Democratic lawmakers on Thursday urged President-elect Joe BidenJoe BidenMacro grid will keep the lights on Pelosi suggests filibuster supporters 'dishonor' MLK's legacy on voting rights Sanders calls out Manchin, Sinema ahead of filibuster showdown MORE to take immediate steps after taking office to combat the "infodemic" of disinformation and misinformation surrounding COVID-19.
“Understanding and addressing misinformation – and the wider phenomena of declining public trust in institutions, political polarization, networked social movements, and online information environments that create fertile grounds for the spread of falsehoods – is a critical part of our nation’s public health response,” the lawmakers wrote in a letter to Biden.
They pointed to concerns around emerging COVID-19 vaccines leading to a further spike in online disinformation and misinformation, noting their worry that such content would lead to fewer Americans getting vaccinated.
The letter was spearheaded by Rep. Anna EshooAnna Georges EshooHillicon Valley — Biden's misinformation warning Lawmakers call on tech firms to take threat of suicide site seriously, limit its visibility Eshoo: More federal incentives needed for 'orphan' drug makers MORE (Calif.), chair of the House Energy and Commerce subcommittee on health. Others Democrats who signed were Senate Intelligence Committee Vice Chairman Mark WarnerMark Robert WarnerWe are America's independent contractors, and we are terrified Hillicon Valley: Amazon's Alabama union fight — take two Senate Judiciary Committee to debate key antitrust bill MORE (Va.), House Intelligence Committee Chairman Adam SchiffAdam Bennett SchiffThe Hill's Morning Report - Biden to make voting rights play in Atlanta Democrats eager to fill power vacuum after Pelosi exit Overnight Health Care — Insurance will soon cover COVID-19 tests MORE (Calif.), Senate Rules Committee ranking member Amy KlobucharAmy KlobucharSenators to meet with Ukraine president to reaffirm US support The Memo: 2024 chatter reveals Democratic nervousness Senate antitrust bill has serious ramifications for consumers and small businesses MORE (Minn.) and Rep. Jan SchakowskyJanice (Jan) Danoff SchakowskyHillicon Valley — Dems press privacy groups over kids' safety Castor, Schakowsky seek information on children's online safety program Bottom line MORE, chair of the Energy and Commerce subcommittee on consumer protection and commerce.
“The COVID-19 infodemic is about to dangerously intersect with a misinformation-laden anti-vaccine movement that has led to tragic consequences in our country,” the lawmakers wrote.
To combat that threat, the lawmakers urged Biden to appoint Joan Donovan — research director at the Harvard Shorenstein Center on Media, Politics and Public Policy — to serve as a misinformation expert on his COVID-19 task force.
“As we seek to galvanize a whole-of-society effort to address these twin threats, attention to the threat of misinformation to that response will be critically important,” they wrote.
The World Health Organization earlier this year described the surge of misinformation and disinformation around COVID-19 as an “infodemic,” noting that the amount of time that it had spent working to debunk “myths and rumors” around the virus.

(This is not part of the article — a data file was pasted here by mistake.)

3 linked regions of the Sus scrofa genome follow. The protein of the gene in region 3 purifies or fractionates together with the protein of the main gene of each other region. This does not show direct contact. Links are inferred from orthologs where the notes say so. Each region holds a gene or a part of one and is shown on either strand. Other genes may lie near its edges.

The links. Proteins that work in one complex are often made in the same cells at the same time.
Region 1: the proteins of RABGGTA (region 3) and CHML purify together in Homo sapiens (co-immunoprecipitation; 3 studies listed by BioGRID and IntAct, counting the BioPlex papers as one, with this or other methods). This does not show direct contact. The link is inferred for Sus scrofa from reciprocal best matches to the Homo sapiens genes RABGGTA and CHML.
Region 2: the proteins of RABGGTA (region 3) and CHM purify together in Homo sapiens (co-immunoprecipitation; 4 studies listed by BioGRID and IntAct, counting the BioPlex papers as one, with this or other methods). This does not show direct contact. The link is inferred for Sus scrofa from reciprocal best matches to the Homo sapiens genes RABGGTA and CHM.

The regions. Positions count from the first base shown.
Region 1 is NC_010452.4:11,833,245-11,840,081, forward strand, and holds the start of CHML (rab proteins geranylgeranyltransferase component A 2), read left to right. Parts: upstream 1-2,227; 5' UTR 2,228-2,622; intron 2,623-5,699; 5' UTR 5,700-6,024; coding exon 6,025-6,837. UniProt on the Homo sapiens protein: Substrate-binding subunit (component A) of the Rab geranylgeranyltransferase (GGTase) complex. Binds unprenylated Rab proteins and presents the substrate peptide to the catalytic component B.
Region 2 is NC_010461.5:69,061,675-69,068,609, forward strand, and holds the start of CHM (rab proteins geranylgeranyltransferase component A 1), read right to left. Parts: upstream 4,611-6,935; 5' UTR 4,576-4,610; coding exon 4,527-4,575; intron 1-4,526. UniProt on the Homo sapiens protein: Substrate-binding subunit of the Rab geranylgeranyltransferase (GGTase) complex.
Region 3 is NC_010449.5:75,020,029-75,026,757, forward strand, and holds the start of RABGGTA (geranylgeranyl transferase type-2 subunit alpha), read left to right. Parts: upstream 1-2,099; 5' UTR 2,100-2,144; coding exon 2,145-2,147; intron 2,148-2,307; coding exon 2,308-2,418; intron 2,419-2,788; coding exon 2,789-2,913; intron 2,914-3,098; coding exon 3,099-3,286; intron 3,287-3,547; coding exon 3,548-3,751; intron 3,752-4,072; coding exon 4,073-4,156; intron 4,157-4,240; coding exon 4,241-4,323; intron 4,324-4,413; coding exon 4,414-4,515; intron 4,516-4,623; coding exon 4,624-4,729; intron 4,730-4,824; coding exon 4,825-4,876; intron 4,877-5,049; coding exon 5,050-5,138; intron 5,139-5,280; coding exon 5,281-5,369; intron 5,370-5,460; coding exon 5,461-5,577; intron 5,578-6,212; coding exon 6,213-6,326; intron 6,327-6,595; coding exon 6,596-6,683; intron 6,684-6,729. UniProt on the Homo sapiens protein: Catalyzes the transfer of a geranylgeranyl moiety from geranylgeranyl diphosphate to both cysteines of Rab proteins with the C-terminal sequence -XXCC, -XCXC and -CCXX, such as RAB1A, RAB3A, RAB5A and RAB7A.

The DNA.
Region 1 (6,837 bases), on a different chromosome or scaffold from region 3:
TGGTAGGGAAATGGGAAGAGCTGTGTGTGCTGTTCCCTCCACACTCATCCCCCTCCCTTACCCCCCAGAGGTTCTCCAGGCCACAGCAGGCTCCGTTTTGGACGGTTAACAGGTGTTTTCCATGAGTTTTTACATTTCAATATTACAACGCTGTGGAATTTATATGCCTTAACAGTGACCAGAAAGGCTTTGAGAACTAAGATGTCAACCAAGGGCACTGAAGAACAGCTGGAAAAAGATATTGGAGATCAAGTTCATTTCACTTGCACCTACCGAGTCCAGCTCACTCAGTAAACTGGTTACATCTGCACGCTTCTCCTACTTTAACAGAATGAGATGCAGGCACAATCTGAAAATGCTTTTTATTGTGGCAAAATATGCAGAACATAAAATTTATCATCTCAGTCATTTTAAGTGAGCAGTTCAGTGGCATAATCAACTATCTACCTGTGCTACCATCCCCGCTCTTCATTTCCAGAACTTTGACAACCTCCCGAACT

A group of health workers in May warned major social media platforms that an increase in COVID-19 misinformation was endangering lives.
"Tech companies have tried to act, taking down certain content when it is flagged, and allowing the World Health Organization to run free ads. But their efforts are far from enough," more than 100 doctors and nurses wrote to the social media groups.
On Thursday, a separate group of House Democrats urged Biden to make addressing disinformation and misinformation a major priority once in office.
Members of the Congressional Task Force on Digital Citizenship led by Jennifer WextonJennifer Lynn WextonVirginia Supreme Court approves new lines for key swing districts Proposed Virginia maps put rising-star House Democrats at risk The Hill's Morning Report - Presented by Facebook - Rising prices undercut Biden agenda MORE (Va.), Don Beyer (Va.), and David CicillineDavid CicillineDemocrats eager to fill power vacuum after Pelosi exit In their own words: Lawmakers, staffers remember Jan. 6 insurrection Lawmakers call for investigation into proposed AT&T WarnerMedia, Discovery merger MORE (R.I.) sent a letter to Biden advocating for him to prioritize research, education and transparency to combat online foreign and domestic disinformation and misinformation threats.
“Disinformation and misinformation are not partisan issues,” the House Democrats wrote. “They affect our collective public health, safety, and democracy.”
The lawmakers asked that Biden take steps including launching a “multiagency digital democracy task force” to develop a federal strategy to combat online disinformation, along with funding media literacy programs, and to collaborate with foreign allied nations in fighting this issue.
“The United States has fallen behind global allies in understanding and working to combat disinformation and misinformation, and foreign adversaries have identified it as a point of weakness for our nation,” the lawmakers wrote. “We encourage you to work with researchers, scholars, and civil society to understand the impact of disinformation and misinformation on American society and we stand ready to assist you in putting forward these new initiatives.”